This semester has been so busy that I haven’t had many typical writing days. But when things are a bit calmer, my writing day starts with trying to wake up quite early (around 6am), drink an alarming amount of coffee, going into my office, and reading for a bit–maybe 30 minutes–before sitting down to work. I often read things that evoke the same sort of mood that I’m going for. (For example, I’m writing something fairly dark at the moment, and one of the things that I often read a few pages of in the morning is Roberto Bolano’s 2666.) Then I generally start off by reworking the page or so that I wrote the day before, and then I start (slowly, slowly) writing that day’s work–maybe a couple of pages. I try not to check my email or the internet until I break for lunch. Then I usually have freelance projects and other work to get to in the afternoon, and then I usually go for a run or do some other exercise in the late afternoon. (That’s what helps me keep sane and focused after being in my head all day.)
Can you tell us a bit about your book, The Word Exchange?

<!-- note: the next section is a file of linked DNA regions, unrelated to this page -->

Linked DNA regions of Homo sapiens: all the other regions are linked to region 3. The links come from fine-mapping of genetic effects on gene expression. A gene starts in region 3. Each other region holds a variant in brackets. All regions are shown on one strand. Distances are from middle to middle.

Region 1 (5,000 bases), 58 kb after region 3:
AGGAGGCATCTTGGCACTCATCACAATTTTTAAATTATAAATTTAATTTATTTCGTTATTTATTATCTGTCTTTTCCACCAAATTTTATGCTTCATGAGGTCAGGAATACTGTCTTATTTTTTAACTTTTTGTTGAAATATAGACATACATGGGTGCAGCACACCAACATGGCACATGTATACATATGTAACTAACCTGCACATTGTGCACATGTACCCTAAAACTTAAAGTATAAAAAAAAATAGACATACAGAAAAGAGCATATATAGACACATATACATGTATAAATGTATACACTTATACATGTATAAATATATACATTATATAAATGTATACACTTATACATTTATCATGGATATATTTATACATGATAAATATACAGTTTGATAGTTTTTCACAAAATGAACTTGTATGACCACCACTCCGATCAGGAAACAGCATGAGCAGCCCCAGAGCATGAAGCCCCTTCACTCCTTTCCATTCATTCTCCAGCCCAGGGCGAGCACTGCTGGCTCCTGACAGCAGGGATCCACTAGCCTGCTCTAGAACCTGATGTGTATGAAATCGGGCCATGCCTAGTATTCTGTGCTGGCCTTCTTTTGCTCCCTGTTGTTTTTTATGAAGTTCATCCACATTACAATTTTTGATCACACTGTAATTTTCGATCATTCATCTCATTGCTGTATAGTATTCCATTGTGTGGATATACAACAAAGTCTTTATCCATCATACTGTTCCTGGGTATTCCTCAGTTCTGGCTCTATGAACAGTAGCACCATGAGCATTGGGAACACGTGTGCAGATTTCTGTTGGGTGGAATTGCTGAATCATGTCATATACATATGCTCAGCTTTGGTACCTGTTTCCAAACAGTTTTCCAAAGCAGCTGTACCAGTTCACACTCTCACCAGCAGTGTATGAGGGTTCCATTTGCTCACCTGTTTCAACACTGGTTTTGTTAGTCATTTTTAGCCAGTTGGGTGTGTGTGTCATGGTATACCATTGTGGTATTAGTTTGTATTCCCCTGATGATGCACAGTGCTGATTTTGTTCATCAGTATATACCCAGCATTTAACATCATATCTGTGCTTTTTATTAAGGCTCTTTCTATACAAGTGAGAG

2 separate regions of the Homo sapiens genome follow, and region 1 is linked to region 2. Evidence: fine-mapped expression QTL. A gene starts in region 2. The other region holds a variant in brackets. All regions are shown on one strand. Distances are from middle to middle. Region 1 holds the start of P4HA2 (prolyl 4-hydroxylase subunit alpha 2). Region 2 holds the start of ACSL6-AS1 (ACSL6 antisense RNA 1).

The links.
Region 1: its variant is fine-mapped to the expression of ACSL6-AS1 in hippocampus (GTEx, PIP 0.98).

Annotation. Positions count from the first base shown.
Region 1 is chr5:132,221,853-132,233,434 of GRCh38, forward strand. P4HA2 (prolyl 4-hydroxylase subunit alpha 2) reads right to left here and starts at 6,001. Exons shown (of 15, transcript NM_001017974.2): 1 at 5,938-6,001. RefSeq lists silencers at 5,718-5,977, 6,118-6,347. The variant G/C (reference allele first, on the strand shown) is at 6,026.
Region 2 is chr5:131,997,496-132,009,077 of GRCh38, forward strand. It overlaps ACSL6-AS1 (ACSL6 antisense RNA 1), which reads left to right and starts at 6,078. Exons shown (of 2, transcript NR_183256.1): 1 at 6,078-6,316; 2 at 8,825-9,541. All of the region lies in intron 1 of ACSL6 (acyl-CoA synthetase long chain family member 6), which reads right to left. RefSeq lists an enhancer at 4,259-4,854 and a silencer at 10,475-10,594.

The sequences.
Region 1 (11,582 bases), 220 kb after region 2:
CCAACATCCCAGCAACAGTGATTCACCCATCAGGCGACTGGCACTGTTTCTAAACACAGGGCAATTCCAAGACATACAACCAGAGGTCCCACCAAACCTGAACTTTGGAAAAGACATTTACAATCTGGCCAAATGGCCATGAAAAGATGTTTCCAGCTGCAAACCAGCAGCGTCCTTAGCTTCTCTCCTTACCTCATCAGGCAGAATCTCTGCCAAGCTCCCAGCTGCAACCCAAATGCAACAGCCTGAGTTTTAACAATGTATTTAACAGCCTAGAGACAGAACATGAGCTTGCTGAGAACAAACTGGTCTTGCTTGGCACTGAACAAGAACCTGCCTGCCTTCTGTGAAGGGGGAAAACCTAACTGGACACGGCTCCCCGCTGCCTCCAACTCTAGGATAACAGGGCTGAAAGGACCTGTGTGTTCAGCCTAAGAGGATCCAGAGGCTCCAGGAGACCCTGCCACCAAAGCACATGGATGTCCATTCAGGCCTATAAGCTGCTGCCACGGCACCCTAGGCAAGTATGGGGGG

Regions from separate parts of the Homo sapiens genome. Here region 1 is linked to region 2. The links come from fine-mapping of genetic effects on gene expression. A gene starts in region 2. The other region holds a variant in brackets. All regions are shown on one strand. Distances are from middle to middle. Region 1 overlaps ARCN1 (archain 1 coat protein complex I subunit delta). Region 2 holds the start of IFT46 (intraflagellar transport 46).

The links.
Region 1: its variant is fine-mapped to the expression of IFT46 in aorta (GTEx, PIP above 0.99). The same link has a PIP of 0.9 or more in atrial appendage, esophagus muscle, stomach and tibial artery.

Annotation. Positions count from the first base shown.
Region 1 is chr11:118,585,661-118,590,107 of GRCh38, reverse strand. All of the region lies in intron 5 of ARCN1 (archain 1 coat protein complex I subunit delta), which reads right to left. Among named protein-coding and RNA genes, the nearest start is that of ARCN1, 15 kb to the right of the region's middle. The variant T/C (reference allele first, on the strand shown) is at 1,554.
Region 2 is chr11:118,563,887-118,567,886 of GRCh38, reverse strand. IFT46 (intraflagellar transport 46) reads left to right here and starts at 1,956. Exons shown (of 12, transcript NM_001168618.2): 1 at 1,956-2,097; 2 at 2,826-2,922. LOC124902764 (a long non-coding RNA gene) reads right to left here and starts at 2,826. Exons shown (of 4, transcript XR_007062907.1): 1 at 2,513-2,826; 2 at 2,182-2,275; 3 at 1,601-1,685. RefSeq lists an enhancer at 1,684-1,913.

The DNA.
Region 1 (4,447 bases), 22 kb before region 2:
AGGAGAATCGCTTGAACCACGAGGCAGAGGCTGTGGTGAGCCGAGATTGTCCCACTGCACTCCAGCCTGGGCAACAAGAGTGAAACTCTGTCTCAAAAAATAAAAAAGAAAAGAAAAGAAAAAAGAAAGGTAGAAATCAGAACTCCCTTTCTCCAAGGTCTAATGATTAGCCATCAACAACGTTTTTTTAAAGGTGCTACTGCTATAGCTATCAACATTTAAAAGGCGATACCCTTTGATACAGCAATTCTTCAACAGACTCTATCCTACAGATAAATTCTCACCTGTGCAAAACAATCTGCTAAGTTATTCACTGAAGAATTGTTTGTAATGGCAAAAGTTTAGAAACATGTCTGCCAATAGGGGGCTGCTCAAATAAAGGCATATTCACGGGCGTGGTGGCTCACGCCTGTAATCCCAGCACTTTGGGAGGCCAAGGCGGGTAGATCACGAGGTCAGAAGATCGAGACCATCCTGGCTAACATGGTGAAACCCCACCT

In a nutshell, The Word Exchange is set a few years in the future (but really, like, two). It imagines the possibility that we’ve become so integrated (including biologically) with the electronic devices that help to support and augment our realities that a virus is able to spread from a machine to human beings. The potentially fatal illness that it transmits affects people’s language and speech, garbling their words and making it impossible for them to communicate with one another. (It’s colloquially known as “word flu.”)
It’s an interesting and scary premise. How did the idea originate?
I think that it probably came from my own love affair with/dependence on/wariness about technology. I grew up at a time when we were really making this big cultural shift from print to digital technology. My friends and I used to send lots of letters to one another, and I kept a physical diary. And now it’s surprising if we can even find time to email each other. I think I became very aware of the ways in which my life really had become totally augmented and interrupted by devices and digital tools, and I wanted to think a bit more deeply about what that might be doing to my ability to connect with other people and with my own thoughts.by